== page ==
Hostas are one of the easiest plants to grow. They have few requirements and thrive in most conditions. Learn more about growing hostas here!
I love hostas!
I had them in the courtyard at my previous home and I have them at our lakehouse.
My parents planted a bunch of hostas over thirty years ago when they had a larger home on acreage. Those hostas grew and multiplied.
My sister split a bunch for her house and over the years, they grew and filled up her flower beds.
We split my sister’s and put them up at our lakehouse and they are still thriving. The hostas we have are offspring from plants over thirty years old…and they have been up at the lake for approximately 10 years now!
It’s the plant that keeps on giving!
They are hard to kill and if you look at how many times you can split them, over and over, they are unbelievably cost-effective!
We have put these hostas at the driveway, on the side of the house, off the basement, and by the patio down by the water.
They are amazing every year and I love that we can trace them back to Mom and Dad’s original plants!
If you are thinking about planting hostas or your gardening skills are challenged, I’m going to give you 7 tips on growing hostas by answering the most asked hosta questions!
7 Tips and Most Asked Hosta Questons
Do Hostas Like Sun or Shade?
Hostas are primarily shade-loving plants. They thrive under shady conditions.
There are varieties that are the sun-loving but most prefer shade. Filtered sun or morning sun is best but the harsh afternoon sun can be too much.
You will know if they get too much sun, the leaves will begin to brown on the edges.
Being shade loving makes them perfect for
- Under trees
- The side of the house that is always shady
I have grown hostas in multiple locations in Illinois, but down in southern Florida, the heat and the intense sun are not conducive to growing hostas.
So I guess I’ll just have to enjoy them up north!
Do Hostas Come Back Every Year?
Yes! If you are in the right zones. Hostas grow in zones 3 through 9. That means they grow up to the Canadian border and south to Texas and central Florida.
Ours come back year after year in Illinois and a little bit bigger and better each time.
I have also grown them in pots. They usually return the next year and I don’t have to replant my pot. However, if it was an unusually cold and long winter, sometimes they did not come back.
I can only assume the pot did not provide enough insulation to make it through the winter.
Do Hostas Need A Lot of Water?
No. Hostas are drought tolerant. If it really gets dry and they are showing signs of stress, by all means, water them.
When we originally planted the hostas, we made sure they were well watered until they were established. Now, we don’t water them at all.
Unless there is an extreme drought, they don’t seem to need much care.
Do Hostas Spread?
Yes! They spread more each year. I have read that every 4-5 years, you should be splitting your hostas. I believe when your flower bed or planting area is full enough, it might be time to divide them.
When you split them, you take the part you split and replant it somewhere else or give it to a friend or neighbor. They will love it!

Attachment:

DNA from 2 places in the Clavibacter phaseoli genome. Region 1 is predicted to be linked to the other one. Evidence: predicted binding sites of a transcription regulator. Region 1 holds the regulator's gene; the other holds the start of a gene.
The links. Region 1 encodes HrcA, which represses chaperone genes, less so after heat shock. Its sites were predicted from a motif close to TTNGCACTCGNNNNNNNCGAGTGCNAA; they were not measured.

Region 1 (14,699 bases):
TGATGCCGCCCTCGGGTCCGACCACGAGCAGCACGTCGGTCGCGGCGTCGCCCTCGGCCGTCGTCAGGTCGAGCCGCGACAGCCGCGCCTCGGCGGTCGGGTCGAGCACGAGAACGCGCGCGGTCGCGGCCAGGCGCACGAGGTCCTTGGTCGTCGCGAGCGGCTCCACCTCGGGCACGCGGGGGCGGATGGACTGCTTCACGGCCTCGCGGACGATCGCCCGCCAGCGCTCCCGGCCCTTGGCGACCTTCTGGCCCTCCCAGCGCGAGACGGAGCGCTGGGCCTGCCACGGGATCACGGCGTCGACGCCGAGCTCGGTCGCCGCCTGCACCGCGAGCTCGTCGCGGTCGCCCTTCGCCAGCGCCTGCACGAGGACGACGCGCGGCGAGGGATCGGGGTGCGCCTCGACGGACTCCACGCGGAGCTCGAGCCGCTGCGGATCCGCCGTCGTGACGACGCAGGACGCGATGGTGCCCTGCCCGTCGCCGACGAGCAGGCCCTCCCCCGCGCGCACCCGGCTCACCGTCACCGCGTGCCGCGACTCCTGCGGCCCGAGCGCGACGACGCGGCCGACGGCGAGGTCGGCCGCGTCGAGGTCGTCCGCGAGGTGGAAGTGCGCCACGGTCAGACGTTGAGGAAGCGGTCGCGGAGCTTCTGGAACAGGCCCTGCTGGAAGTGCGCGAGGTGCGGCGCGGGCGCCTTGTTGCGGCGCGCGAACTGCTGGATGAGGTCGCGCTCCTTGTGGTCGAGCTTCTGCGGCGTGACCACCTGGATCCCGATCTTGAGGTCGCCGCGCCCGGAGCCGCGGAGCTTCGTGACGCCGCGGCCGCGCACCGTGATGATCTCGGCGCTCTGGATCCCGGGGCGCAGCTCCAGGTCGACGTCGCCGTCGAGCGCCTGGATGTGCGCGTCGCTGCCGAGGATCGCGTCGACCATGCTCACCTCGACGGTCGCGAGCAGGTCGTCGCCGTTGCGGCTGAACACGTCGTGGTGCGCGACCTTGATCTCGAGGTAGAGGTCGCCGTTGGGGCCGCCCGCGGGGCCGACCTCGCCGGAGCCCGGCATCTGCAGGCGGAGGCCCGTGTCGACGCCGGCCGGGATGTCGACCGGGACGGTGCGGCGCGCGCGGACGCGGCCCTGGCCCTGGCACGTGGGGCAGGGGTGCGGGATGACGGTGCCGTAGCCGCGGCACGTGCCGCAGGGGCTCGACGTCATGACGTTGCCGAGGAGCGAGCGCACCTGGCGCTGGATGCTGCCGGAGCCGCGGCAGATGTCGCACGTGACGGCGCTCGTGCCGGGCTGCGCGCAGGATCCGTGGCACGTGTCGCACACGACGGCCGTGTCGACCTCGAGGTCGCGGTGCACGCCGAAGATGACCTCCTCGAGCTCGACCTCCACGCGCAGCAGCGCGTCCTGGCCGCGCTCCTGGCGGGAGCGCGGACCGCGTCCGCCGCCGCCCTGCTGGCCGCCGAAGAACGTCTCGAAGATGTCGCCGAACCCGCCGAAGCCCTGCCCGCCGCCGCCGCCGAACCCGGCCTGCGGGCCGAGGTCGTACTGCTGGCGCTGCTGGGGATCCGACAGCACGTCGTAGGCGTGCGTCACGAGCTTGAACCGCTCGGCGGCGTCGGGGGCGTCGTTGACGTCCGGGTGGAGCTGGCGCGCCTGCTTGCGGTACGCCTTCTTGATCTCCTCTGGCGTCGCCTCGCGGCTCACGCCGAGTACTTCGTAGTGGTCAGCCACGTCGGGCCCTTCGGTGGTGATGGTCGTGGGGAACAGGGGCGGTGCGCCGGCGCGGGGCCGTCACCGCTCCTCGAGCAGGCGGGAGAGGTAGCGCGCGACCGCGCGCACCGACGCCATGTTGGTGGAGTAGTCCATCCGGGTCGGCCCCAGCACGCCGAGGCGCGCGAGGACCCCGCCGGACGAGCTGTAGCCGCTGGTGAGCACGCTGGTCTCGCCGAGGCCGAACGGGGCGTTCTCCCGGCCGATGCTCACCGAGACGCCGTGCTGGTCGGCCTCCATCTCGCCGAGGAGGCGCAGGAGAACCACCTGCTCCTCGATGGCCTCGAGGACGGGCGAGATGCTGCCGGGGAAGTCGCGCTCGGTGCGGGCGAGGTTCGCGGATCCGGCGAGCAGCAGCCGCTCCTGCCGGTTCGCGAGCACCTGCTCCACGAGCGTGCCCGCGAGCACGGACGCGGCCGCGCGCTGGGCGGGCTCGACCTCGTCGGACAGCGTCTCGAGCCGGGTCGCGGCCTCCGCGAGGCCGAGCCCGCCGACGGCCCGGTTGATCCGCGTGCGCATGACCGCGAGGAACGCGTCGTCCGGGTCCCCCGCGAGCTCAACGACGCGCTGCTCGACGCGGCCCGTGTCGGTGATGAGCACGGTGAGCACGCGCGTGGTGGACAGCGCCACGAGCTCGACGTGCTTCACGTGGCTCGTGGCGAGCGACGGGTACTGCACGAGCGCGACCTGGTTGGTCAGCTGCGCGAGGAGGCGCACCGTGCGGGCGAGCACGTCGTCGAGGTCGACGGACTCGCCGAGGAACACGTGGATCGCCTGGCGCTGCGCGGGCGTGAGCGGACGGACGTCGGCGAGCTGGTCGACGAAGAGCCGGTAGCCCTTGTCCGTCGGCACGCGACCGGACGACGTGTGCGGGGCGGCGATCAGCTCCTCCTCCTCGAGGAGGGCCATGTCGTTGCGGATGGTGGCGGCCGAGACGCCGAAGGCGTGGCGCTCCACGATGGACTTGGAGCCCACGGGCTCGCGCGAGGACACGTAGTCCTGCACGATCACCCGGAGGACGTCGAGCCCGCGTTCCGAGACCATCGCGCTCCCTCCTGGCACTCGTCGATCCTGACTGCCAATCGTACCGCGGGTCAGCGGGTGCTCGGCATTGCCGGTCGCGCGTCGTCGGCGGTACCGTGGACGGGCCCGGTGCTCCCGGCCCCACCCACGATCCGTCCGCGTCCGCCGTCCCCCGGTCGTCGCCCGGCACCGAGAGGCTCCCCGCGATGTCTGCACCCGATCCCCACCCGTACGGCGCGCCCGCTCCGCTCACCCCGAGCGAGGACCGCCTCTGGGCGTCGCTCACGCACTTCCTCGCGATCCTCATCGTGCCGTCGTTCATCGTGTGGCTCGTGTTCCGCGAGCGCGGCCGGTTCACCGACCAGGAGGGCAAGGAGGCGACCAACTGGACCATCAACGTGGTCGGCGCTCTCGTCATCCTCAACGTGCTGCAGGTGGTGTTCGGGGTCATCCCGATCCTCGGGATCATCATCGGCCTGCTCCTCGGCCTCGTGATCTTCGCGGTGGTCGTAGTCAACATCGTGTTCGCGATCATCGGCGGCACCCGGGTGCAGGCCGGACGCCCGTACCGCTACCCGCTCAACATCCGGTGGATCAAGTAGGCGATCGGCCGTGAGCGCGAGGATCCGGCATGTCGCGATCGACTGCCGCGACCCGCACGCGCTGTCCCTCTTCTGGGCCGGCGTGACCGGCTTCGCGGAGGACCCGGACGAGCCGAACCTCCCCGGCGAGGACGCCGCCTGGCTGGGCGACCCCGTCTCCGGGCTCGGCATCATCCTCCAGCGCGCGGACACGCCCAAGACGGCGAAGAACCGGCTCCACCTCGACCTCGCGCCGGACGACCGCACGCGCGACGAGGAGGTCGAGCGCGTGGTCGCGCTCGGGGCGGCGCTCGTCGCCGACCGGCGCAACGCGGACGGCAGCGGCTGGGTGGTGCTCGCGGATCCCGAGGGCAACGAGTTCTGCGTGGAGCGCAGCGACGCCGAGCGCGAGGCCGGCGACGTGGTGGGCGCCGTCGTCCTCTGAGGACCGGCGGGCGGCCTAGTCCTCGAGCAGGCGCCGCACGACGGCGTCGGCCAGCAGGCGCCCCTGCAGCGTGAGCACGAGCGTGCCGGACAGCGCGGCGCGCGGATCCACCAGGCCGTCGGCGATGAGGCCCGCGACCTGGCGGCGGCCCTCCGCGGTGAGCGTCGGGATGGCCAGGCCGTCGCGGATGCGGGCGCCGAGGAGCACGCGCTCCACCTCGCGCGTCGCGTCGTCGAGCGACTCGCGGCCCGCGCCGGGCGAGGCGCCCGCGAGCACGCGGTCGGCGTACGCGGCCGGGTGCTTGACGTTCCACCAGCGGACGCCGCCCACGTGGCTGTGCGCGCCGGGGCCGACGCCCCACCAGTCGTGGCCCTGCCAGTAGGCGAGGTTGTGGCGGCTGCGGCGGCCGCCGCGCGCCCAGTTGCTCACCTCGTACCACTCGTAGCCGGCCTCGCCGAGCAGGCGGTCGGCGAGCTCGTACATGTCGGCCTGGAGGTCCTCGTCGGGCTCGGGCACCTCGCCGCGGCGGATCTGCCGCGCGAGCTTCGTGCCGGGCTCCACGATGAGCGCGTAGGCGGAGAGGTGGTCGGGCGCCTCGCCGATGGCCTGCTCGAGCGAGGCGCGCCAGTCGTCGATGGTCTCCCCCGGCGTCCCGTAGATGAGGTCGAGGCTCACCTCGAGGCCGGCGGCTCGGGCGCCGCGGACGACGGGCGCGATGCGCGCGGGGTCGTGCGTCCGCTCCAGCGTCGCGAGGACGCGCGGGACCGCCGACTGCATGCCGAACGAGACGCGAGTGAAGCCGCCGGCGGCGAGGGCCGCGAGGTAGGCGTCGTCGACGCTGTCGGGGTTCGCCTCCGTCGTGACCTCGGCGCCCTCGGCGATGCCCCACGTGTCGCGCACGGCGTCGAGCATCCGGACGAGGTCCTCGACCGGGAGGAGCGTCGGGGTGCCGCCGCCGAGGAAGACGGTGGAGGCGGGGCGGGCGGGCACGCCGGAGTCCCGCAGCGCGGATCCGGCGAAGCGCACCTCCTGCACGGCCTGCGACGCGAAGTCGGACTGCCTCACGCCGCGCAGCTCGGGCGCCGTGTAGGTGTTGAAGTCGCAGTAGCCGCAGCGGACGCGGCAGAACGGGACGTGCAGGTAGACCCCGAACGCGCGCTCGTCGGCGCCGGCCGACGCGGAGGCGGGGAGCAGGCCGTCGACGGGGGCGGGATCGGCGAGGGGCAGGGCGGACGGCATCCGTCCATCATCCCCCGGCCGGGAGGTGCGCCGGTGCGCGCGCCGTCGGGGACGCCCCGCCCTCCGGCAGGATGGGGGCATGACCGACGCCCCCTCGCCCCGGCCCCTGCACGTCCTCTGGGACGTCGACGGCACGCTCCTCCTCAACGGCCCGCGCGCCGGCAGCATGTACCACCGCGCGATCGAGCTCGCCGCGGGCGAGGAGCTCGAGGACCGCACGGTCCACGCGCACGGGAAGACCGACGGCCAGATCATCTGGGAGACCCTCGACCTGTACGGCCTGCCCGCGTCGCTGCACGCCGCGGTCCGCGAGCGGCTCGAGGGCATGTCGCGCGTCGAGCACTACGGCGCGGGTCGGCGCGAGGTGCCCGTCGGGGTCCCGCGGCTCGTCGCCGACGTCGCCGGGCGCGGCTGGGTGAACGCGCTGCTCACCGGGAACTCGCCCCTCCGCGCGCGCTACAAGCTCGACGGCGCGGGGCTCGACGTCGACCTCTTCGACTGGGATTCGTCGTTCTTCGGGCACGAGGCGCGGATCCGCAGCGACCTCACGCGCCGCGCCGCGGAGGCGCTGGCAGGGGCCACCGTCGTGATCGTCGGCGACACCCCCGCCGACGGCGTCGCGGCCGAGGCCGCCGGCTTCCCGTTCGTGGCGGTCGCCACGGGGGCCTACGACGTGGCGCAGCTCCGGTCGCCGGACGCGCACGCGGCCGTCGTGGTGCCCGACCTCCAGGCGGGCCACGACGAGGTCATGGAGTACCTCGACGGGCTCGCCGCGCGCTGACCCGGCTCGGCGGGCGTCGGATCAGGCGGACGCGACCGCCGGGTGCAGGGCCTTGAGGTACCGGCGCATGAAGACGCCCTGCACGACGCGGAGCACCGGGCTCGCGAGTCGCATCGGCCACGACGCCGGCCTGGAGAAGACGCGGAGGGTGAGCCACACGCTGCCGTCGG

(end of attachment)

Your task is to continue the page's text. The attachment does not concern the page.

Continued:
When Should They Be Split?
The time of year a hosta can be split is really anytime. We have split them in the throes of summer and they have come back beautifully the next year.
The drawbacks of splitting them when they are fully grown for the season is that they are harder to split and it might leave your hosta garden not looking so pretty for the remainder of the summer. But it works!
If you do it in the spring, the plant will be less stressed and as they are popping up through the ground, you can easily see where to split them.
Are Hostas Pest Resistant?
I have read that rabbits, chipmunks, and voles eat hostas. I have not had trouble with any of them eating my hostas in the past, even though I knew they were around.
However, I have had trouble with slugs and deer.
I only had problems with slugs if I was watering the other flowers in my garden in the evening. I suspect it left my garden damp and the plant leaves wet, so it was a welcoming environment for the slugs.
To cure it, I put out jar caps of beer, and the slugs drowned in them. I started watering early in the morning. No more slug problems.
The bigger problem is the deer. Some years, they start early and never let up. Some years, they don’t seem to bother with them at all. The easiest solution is Irish Spring soap shavings on the hostas.
The deer don’t like that!
Should Hostas Be Cut Back In the Fall?
Yes, they should be cut back in the fall. The reality is sometimes we do it and if we aren’t around, sometimes we don’t.
We have not had a problem yet.
Supposedly, slugs might winter under the leaves but if you don’t have a slug problem, you should be okay.
If for some reason you were not able to clean them up in the fall, you can always clean them up in the spring before they start to sprout.
So go grab some hostas! Have them fill in the hard-to-grow shady places.
Make the Most of Your Garden
Here are my favorite gardening tools and be sure to pick up some Miracle Grow to help your garden be its very best!
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Get out there and start gardening!
If you missed my favorite flower to plant in the garden, you should check it out! It will give you great joy all summer!
DIY Projects to Enhance Your Garden
Flowers and plants are important to make your garden beautiful but I have some projects that will help enhance your garden too!
Thanks for stopping by! Remember: Life’s too short not to shimmer, so grab your glue gun and your glitter!™ Stay safe!